“One more,” I told myself.
I slowly lowered my arms, touching the bar against my chest. Pushing forward, I lifted the weights, extending my arms in a deep exhale.
I re-racked the bar, releasing my grip.
I sat up, wiped down the bench, and walked toward the exit. As I left the weight room, I couldn’t help but notice the large mirrors facing me. Naturally, I stared at myself as I continued to walk toward the full-body mirror, observing my larger-than-normal, engorged muscles (thanks, hypertrophy).
Thinking back on this moment, the purpose of these mirrors became very clear. The mirrors are intentionally positioned as encouragement to return to the gym as the results - enlarged muscles - are an unavoidable form of positive feedback. The mirrors are the gym’s last impression.
It’s well understood that first impressions matter as product designers heavily invest in optimizing landing pages and on-boarding flows. First impressions are critical for shaping initial opinions but over time, the significance of these first impressions fade as last impressions impart an even stronger influence.
There is also substantial evidence that people tend to remember recent events the most vividly, while information which was learned a long time ago eventually fades from memory: this suggests that in the long run, there should be a bias towards last impressions.
As humans, we tend to overemphasize our most recent memories. Last impressions can have the most significant impression and may be the deciding factor on whether users return to your product or recommend it to a friend.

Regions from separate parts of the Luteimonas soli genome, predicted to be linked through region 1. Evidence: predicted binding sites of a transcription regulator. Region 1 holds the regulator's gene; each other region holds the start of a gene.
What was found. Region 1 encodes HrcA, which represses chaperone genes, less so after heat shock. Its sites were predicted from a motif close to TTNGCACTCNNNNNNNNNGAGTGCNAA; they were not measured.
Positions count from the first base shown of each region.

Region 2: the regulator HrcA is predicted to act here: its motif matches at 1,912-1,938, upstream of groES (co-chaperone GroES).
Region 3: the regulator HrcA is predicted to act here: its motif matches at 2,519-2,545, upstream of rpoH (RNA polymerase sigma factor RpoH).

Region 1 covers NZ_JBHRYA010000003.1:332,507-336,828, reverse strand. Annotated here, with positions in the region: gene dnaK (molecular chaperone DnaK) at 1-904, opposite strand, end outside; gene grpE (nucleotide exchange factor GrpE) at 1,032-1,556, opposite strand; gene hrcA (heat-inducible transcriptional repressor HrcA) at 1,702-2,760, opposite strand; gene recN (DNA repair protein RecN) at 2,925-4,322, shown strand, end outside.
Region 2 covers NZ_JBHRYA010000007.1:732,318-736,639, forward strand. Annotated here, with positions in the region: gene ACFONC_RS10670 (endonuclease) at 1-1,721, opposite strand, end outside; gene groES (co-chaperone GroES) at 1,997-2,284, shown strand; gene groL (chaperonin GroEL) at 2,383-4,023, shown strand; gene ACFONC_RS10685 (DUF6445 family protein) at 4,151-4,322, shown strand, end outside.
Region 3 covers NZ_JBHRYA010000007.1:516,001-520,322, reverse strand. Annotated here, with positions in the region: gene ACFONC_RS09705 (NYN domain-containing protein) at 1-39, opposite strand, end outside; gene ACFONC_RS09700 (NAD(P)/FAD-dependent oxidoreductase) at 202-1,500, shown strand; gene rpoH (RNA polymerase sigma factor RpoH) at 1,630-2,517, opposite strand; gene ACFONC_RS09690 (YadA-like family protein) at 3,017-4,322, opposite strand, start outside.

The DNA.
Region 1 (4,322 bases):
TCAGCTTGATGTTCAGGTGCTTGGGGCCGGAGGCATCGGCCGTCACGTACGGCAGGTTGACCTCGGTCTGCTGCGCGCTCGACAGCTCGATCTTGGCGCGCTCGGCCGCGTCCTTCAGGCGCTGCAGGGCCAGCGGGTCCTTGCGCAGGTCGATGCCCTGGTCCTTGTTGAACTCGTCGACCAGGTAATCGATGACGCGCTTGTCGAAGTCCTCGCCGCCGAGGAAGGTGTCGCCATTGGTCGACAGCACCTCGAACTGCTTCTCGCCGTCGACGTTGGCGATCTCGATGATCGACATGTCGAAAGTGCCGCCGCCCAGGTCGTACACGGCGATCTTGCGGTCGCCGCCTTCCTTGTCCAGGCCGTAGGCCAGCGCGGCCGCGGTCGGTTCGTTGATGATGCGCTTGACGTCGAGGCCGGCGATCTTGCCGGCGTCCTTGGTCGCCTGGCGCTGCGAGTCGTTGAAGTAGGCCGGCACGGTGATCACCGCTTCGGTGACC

Here are some observations from a few products you’ll recognize.
Netflix - logging out
Netflix leaves users with a image of a cozy, happy family as they browse the selection in an attempt to attach emotions of togetherness with its brand.
Facebook - logging out
I question Facebook decision to advertise on its logged out page. Although this may generate significant revenue considering its large volume of users, it does so at the cost of inciting a cold last impression.
Twitter - logging out
After logging out of the website, Twitter up-sells its mobile and tablet apps to encourage users to continue the experience on the go. Clever.
Pocket - saving a page
After clicking the “pocket” browser extension, a brief message is displayed. While functional, “Page Saved!” isn’t the most inspiring message. Perhaps Pocket could experiment with different copy (“Your Pocket’s No Longer Lonely!”, “You’ll Enjoy This One Later :)”, “Pocket’s Aren’t Just Lint Collectors”) to elicit surprise and just maybe a smile or two.
Buffer - buffering a page
Buffer presents a friendly message with a personal touch. The words “your Buffer” are very intentional, impressing a sense of ownership. “Keep it topped up!” reminds users to fill their Buffer queue so that it doesn’t run dry.
Mailchimp - logging out
Mailchimp teases its upcoming features, leaving users with curiosity or anticipation of what’s to come.
Mailbox - zero inbox
After processing all emails, Mailbox users are delighted with a new image each day and the comforting message, “You’re all done.” Also note the share button in the bottom left to encourage users to celebrate inbox zero with their friends.
Consider the impression left by your product when users log out, complete an engagement loop, or near the end of their session experience. Is it a good one?
P.S. subscribe to my email list and I’ll send you a FREE copy of the upcoming book, Hooked, by researcher and blogger, Nir Eyal, in collaboration with myself.
 Bounded Memory and Biases in Information Processing by Andrea Wilson
This was originally published on 5/23/2013 at ryanhoover.me.
Photo credit: Stephanie Poteet